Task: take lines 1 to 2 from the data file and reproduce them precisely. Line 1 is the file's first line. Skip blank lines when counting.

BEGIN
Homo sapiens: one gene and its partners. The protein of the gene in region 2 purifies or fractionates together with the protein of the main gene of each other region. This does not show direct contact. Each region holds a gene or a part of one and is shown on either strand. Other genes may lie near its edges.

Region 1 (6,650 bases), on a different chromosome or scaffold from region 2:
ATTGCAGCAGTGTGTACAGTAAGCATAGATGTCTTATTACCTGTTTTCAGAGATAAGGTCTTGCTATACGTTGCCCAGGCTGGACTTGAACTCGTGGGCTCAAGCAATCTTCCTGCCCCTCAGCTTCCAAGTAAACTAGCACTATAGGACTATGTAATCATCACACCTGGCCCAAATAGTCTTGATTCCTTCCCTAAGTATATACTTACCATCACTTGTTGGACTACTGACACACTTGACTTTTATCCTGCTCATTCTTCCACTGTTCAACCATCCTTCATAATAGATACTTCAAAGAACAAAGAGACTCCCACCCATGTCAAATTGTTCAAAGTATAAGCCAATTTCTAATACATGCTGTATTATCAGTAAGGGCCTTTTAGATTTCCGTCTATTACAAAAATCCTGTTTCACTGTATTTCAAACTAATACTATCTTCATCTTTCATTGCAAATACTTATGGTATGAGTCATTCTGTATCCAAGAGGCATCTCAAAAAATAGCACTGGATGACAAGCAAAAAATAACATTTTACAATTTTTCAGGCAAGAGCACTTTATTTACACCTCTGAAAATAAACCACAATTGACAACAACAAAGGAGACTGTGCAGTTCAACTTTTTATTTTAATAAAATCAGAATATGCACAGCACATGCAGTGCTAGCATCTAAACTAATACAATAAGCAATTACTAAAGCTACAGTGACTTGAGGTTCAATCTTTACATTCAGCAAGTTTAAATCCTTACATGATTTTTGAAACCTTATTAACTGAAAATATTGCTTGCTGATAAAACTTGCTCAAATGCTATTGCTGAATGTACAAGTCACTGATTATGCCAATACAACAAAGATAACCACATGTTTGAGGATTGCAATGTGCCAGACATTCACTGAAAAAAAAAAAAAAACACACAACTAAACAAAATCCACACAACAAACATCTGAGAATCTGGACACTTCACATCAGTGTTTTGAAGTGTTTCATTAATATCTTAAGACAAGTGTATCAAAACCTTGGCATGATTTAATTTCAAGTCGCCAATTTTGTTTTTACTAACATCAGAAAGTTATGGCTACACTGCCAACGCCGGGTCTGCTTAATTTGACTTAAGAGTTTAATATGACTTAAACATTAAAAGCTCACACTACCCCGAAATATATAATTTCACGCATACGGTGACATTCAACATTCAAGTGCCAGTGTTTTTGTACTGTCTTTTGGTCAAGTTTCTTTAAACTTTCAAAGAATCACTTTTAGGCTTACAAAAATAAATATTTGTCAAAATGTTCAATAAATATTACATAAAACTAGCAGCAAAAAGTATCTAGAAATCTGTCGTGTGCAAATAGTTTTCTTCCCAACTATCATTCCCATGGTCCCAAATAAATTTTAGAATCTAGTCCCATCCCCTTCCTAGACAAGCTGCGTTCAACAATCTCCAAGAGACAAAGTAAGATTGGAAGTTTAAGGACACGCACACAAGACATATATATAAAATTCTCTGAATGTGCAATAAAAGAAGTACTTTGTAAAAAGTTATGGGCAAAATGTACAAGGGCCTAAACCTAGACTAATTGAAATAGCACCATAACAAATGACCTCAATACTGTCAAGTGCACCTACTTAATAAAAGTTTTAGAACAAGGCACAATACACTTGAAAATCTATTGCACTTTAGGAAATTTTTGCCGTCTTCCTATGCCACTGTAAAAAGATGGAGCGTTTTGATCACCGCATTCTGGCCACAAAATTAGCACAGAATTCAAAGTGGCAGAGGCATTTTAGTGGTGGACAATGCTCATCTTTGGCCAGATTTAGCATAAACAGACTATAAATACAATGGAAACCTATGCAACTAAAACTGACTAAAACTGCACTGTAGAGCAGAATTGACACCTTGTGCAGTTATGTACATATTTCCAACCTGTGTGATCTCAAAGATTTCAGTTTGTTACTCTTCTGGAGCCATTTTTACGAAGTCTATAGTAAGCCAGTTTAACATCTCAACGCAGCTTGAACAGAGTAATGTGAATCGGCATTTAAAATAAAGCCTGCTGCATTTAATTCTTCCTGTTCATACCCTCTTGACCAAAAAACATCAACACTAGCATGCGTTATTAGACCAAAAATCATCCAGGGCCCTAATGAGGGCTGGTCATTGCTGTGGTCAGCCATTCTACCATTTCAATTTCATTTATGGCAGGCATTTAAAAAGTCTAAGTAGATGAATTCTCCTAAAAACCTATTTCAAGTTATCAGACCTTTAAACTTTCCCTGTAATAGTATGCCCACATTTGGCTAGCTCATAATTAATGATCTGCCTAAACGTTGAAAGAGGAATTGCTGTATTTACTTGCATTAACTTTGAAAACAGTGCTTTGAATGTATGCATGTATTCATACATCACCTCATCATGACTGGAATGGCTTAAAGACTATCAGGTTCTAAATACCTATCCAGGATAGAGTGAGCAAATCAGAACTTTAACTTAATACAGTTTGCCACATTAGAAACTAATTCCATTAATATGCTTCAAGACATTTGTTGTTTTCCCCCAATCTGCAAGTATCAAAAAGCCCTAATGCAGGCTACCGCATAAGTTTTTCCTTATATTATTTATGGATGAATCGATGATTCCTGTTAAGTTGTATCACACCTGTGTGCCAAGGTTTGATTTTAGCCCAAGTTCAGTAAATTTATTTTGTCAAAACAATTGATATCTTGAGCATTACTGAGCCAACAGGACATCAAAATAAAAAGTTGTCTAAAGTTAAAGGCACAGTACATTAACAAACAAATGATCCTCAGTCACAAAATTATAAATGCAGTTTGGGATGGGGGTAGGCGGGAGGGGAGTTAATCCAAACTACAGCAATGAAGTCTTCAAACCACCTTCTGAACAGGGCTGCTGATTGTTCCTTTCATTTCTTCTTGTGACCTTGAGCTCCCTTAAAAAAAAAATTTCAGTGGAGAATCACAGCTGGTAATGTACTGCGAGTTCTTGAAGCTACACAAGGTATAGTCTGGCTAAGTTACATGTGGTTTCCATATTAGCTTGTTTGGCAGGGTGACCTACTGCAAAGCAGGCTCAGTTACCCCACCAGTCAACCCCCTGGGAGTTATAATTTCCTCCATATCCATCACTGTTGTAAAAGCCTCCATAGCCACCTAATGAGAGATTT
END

Homo sapiens: one gene and its partners. The protein of the gene in region 2 purifies or fractionates together with the protein of the main gene of each other region. This does not show direct contact. Each region holds a gene or a part of one and is shown on either strand. Other genes may lie near its edges.

Region 1 (6,650 bases), on a different chromosome or scaffold from region 2: